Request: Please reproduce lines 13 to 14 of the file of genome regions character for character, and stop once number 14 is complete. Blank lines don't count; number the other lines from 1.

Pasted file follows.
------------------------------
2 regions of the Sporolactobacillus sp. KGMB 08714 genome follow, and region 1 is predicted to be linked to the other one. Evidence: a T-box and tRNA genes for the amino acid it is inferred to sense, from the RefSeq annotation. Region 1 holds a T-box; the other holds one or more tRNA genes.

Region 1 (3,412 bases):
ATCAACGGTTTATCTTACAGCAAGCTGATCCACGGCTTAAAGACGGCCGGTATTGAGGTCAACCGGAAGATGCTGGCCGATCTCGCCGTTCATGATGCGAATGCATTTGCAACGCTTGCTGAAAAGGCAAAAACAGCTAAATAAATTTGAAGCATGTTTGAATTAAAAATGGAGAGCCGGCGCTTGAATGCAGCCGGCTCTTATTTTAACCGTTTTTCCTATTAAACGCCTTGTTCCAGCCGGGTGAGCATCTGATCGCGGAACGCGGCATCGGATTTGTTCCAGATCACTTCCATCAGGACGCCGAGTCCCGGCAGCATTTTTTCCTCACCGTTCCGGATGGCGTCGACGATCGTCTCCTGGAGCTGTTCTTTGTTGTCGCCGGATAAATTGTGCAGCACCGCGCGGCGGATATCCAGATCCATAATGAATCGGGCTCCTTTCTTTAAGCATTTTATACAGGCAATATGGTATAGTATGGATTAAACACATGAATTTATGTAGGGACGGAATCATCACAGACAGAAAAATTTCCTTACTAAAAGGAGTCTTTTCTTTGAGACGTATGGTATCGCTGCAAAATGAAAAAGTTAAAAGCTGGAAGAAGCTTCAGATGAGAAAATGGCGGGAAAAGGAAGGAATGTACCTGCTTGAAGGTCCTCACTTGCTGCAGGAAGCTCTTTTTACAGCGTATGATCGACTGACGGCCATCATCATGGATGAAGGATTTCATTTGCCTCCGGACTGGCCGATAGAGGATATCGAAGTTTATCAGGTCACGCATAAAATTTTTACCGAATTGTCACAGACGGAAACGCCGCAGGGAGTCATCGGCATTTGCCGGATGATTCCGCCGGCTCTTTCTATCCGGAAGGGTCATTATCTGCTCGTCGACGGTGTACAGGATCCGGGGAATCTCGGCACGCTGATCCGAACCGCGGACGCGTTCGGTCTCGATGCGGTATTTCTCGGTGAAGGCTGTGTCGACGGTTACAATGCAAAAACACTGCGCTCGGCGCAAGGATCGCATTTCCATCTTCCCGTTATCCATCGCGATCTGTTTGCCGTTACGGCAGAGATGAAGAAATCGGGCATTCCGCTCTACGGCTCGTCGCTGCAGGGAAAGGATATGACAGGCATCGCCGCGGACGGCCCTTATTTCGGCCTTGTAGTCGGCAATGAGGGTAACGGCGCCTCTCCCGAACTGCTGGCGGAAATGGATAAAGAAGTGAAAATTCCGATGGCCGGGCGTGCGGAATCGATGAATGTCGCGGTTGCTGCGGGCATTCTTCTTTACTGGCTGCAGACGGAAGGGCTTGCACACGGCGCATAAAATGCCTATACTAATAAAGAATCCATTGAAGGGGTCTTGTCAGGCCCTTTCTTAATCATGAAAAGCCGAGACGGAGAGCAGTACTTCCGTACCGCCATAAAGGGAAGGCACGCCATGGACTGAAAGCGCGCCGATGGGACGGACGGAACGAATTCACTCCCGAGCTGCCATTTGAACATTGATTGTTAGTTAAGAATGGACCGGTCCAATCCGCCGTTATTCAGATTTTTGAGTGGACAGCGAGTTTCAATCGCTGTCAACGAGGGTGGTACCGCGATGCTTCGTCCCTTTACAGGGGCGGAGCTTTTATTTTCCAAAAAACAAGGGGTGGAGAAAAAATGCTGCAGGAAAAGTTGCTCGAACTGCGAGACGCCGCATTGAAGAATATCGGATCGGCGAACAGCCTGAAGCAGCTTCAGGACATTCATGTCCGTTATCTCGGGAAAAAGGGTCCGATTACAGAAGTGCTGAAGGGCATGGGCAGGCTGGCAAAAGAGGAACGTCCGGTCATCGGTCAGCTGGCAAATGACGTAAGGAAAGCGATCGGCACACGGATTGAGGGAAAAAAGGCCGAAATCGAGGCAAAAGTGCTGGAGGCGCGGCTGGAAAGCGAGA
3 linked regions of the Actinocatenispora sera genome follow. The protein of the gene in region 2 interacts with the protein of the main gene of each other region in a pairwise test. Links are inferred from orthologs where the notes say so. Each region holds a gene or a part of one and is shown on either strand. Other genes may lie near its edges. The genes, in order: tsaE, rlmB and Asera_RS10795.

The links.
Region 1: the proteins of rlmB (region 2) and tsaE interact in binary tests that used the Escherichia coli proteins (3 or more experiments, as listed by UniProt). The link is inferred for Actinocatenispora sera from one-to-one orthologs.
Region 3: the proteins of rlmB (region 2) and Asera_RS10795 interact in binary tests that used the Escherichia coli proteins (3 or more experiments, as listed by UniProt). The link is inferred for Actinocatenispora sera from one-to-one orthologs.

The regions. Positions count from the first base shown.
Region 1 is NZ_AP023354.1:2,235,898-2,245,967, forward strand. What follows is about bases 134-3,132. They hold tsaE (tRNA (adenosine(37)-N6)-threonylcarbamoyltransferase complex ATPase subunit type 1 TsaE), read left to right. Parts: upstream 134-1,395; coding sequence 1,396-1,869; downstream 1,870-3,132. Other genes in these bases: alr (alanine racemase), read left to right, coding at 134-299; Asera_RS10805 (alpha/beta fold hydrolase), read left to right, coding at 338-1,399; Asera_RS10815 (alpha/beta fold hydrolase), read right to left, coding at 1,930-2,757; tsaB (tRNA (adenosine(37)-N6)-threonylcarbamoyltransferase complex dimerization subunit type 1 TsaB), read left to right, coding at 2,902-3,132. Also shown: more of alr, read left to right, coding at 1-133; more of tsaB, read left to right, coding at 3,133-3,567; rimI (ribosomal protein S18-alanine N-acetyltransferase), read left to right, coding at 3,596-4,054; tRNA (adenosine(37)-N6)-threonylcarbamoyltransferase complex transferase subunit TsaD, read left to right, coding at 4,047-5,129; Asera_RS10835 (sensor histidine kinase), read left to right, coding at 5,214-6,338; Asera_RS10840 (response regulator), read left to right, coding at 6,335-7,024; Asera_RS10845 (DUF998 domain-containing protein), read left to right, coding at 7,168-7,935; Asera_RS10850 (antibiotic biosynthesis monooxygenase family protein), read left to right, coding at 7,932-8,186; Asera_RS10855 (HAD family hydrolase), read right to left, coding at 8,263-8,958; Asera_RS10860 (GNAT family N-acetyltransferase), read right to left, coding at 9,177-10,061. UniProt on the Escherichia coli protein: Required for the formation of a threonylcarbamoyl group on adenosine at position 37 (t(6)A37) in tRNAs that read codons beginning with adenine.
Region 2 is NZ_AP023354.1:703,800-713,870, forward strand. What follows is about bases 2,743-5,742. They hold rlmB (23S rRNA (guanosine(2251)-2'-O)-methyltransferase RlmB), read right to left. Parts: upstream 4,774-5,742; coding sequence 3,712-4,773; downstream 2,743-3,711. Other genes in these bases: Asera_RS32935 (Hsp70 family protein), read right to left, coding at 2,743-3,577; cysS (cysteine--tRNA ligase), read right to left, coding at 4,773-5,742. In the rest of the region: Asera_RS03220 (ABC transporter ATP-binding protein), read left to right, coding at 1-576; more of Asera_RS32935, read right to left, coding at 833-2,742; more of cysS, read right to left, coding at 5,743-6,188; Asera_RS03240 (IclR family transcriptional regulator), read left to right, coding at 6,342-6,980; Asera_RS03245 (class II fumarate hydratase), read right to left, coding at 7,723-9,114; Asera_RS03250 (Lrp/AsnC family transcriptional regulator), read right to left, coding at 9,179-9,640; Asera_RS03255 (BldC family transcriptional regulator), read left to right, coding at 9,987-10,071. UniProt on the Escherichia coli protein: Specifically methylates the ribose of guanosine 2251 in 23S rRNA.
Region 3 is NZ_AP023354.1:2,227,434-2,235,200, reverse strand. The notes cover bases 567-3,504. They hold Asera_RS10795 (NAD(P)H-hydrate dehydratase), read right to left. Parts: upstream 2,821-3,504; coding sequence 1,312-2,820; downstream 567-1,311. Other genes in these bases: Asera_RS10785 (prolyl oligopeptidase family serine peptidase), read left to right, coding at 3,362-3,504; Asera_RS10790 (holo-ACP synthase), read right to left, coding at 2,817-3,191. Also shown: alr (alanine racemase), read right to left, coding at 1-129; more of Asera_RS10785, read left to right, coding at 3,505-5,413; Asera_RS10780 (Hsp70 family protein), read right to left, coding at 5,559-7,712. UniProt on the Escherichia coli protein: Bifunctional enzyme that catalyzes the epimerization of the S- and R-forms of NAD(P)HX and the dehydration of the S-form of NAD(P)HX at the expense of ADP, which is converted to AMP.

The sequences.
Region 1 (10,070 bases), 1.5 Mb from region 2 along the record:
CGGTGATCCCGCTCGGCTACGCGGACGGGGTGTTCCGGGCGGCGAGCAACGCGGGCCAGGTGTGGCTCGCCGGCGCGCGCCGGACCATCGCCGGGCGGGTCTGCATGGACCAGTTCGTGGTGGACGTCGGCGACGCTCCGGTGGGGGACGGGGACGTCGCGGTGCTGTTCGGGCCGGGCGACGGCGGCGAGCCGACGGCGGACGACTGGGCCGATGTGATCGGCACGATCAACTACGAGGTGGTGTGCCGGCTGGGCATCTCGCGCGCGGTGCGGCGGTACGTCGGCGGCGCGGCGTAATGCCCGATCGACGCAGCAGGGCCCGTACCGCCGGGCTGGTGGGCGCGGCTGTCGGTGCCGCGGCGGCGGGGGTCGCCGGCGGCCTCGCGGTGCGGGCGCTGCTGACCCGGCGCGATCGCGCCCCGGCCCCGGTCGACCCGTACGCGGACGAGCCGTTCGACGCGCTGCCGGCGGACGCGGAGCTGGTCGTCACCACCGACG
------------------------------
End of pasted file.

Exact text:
Region 1 (10,070 bases), 1.5 Mb from region 2 along the record:
CGGTGATCCCGCTCGGCTACGCGGACGGGGTGTTCCGGGCGGCGAGCAACGCGGGCCAGGTGTGGCTCGCCGGCGCGCGCCGGACCATCGCCGGGCGGGTCTGCATGGACCAGTTCGTGGTGGACGTCGGCGACGCTCCGGTGGGGGACGGGGACGTCGCGGTGCTGTTCGGGCCGGGCGACGGCGGCGAGCCGACGGCGGACGACTGGGCCGATGTGATCGGCACGATCAACTACGAGGTGGTGTGCCGGCTGGGCATCTCGCGCGCGGTGCGGCGGTACGTCGGCGGCGCGGCGTAATGCCCGATCGACGCAGCAGGGCCCGTACCGCCGGGCTGGTGGGCGCGGCTGTCGGTGCCGCGGCGGCGGGGGTCGCCGGCGGCCTCGCGGTGCGGGCGCTGCTGACCCGGCGCGATCGCGCCCCGGCCCCGGTCGACCCGTACGCGGACGAGCCGTTCGACGCGCTGCCGGCGGACGCGGAGCTGGTCGTCACCACCGACG